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The I.P.O. Mania Essay

3495 words - 14 pages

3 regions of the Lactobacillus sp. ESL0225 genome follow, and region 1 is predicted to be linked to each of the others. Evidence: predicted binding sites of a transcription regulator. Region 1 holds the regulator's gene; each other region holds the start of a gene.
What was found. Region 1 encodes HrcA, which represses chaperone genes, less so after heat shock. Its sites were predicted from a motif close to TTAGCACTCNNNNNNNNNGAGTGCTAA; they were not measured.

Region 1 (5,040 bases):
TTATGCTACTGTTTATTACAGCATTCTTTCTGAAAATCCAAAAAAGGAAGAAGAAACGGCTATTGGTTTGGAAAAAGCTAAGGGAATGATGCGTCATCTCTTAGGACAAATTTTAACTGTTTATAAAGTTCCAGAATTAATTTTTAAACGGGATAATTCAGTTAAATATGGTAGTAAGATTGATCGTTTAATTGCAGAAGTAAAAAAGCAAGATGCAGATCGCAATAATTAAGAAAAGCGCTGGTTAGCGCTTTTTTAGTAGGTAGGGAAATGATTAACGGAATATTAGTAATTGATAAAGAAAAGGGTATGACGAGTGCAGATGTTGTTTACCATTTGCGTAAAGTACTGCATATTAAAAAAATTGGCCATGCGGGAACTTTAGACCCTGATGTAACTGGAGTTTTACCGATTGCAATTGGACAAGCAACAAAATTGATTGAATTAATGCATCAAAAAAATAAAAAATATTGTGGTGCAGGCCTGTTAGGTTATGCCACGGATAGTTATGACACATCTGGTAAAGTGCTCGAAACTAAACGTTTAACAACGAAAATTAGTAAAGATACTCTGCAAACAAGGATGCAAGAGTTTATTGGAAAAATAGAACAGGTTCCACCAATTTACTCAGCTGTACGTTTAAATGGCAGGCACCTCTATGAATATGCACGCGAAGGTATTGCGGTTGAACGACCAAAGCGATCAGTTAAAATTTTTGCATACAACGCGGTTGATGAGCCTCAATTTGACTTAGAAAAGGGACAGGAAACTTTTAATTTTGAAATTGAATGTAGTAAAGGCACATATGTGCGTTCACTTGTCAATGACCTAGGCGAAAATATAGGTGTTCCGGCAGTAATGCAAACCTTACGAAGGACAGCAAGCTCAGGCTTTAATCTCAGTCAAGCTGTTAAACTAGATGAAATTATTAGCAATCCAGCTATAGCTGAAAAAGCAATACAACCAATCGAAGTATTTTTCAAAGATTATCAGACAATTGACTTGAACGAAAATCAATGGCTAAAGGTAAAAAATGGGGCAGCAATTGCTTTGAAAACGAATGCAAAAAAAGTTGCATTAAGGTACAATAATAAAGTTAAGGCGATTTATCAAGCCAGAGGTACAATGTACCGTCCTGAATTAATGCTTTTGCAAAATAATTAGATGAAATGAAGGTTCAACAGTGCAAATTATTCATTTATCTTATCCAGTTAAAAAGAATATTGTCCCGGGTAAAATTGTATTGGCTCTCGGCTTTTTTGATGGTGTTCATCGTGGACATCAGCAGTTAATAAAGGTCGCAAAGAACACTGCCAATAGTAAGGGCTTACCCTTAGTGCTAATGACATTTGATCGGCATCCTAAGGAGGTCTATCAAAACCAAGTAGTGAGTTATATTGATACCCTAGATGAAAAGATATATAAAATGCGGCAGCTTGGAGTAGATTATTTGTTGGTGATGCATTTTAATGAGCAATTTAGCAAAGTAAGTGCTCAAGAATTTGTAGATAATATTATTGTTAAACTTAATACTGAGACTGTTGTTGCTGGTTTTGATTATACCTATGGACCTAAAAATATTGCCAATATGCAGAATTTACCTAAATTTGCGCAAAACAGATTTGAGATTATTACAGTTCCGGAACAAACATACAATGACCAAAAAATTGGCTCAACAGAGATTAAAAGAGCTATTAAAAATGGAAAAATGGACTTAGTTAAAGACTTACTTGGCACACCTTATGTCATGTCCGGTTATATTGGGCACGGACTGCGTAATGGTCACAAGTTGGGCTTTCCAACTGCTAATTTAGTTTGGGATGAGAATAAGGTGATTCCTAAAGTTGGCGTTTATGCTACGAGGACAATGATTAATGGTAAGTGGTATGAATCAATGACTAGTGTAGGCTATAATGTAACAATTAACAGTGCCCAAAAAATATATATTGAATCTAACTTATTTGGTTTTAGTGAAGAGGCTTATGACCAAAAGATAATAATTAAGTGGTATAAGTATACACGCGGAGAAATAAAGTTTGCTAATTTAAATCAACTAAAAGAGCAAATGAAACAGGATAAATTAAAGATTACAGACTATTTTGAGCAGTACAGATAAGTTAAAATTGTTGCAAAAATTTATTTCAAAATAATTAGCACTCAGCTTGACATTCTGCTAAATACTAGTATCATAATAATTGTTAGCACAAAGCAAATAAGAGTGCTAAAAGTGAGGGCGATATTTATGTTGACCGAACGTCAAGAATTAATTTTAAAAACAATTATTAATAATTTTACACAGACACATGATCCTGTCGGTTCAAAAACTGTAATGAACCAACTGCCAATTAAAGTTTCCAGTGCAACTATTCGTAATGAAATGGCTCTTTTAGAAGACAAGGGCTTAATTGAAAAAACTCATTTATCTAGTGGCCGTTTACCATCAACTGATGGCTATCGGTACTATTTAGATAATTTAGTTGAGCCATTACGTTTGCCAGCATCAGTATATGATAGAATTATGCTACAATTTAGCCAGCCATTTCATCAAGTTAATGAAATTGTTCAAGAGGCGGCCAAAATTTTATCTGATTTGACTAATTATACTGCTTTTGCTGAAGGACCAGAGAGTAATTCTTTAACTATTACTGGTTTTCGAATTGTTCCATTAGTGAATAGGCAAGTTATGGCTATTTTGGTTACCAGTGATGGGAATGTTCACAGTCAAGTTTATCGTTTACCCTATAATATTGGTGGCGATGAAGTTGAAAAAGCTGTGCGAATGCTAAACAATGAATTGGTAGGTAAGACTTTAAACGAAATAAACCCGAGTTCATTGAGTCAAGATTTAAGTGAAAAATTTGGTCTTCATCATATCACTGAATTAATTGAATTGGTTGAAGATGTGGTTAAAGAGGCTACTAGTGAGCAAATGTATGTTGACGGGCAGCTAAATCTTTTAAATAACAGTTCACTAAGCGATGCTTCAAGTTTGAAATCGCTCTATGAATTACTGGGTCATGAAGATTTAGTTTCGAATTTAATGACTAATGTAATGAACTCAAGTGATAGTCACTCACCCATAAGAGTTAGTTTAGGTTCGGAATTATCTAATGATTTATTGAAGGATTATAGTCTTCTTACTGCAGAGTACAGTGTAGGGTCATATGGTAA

Once a upon a time we lived in a robust economy with high growth rates and exceptionally high stock prices. Internet and Technology companies became the trend in 1999 and Wall Street rewarded them and their investors generously. Company stock prices soared based on speculation; not just well established companies, but start up companies as well. 428 companies held Initial Public Offerings in the first ten months of 1999 and 75% of them were technology-related (Petruno 1). The average I.P.O soared an astounding 57% on the first day of trading, and we thought there was nothing suspicious about companies being valued in the billions of dollars when they didn't have a dime in profits.We, the champions of the economy, thought nothing, not even G-d himself, could hamper the direction of the stock market. It was not long ago that economists and financial advisors alike predicted the Dow Jones to reach and exceed 15,000. The Nasdaq was well on its way to 10,000. However, something bad happened in the middle of this mess. The stock market became clearly divided between "new economy" stocks and "old economy" stocks. The "new economy" stocks belonged almost entirely to the Nasdaq, which explains the lopsided growth of 1999. Michael Murphy, editor of The California Technology Stock Letter noted "The Standard and Poor index managed to gain 19.5% in 1999. Nasdaq rocketed 85.6%. Yet 68% of stocks traded on the New York Stock Exchange were down for the year" (Murphy 11). Murphy as well as myself, believe that the entire stock market is being supported by just a handful of Internet/Technology stocks. But more importantly, this handful of stocks are guiding the direction of the economy as a whole. These Internet/Technology "new economy" stocks are believed to be capable of having a significant impact on our way of life. For example, Murphy believes that the computer technology used today will be obsolete and replaced within the next twelve to eighteen months (Piller, "Veteran's View" 2). What this means to investors is that the technology of the near future has not been created; however, it will be developed shortly. This speculation of the future drives investors to invest in companies who are on the cutting edge of technology because they have the potential to reap generous profits and therefore exceptional stock returns. Investors have become "technology-stock happy" despite the fact that many of these Internet/Technology companies are not profitable.These unproven, unprofitable companies that go public are the center piece to my thesis. In 1999 more unproven companies began trading on the New York Stock Exchange than ever before. It is understandable why such companies are popular. It takes little more than common sense to see how revolutionary companies have the potential to increase their stock market valuation ten fold over the next couple of years. That is the problem with today's economy. We value a company's worth based on its future potential, not on...

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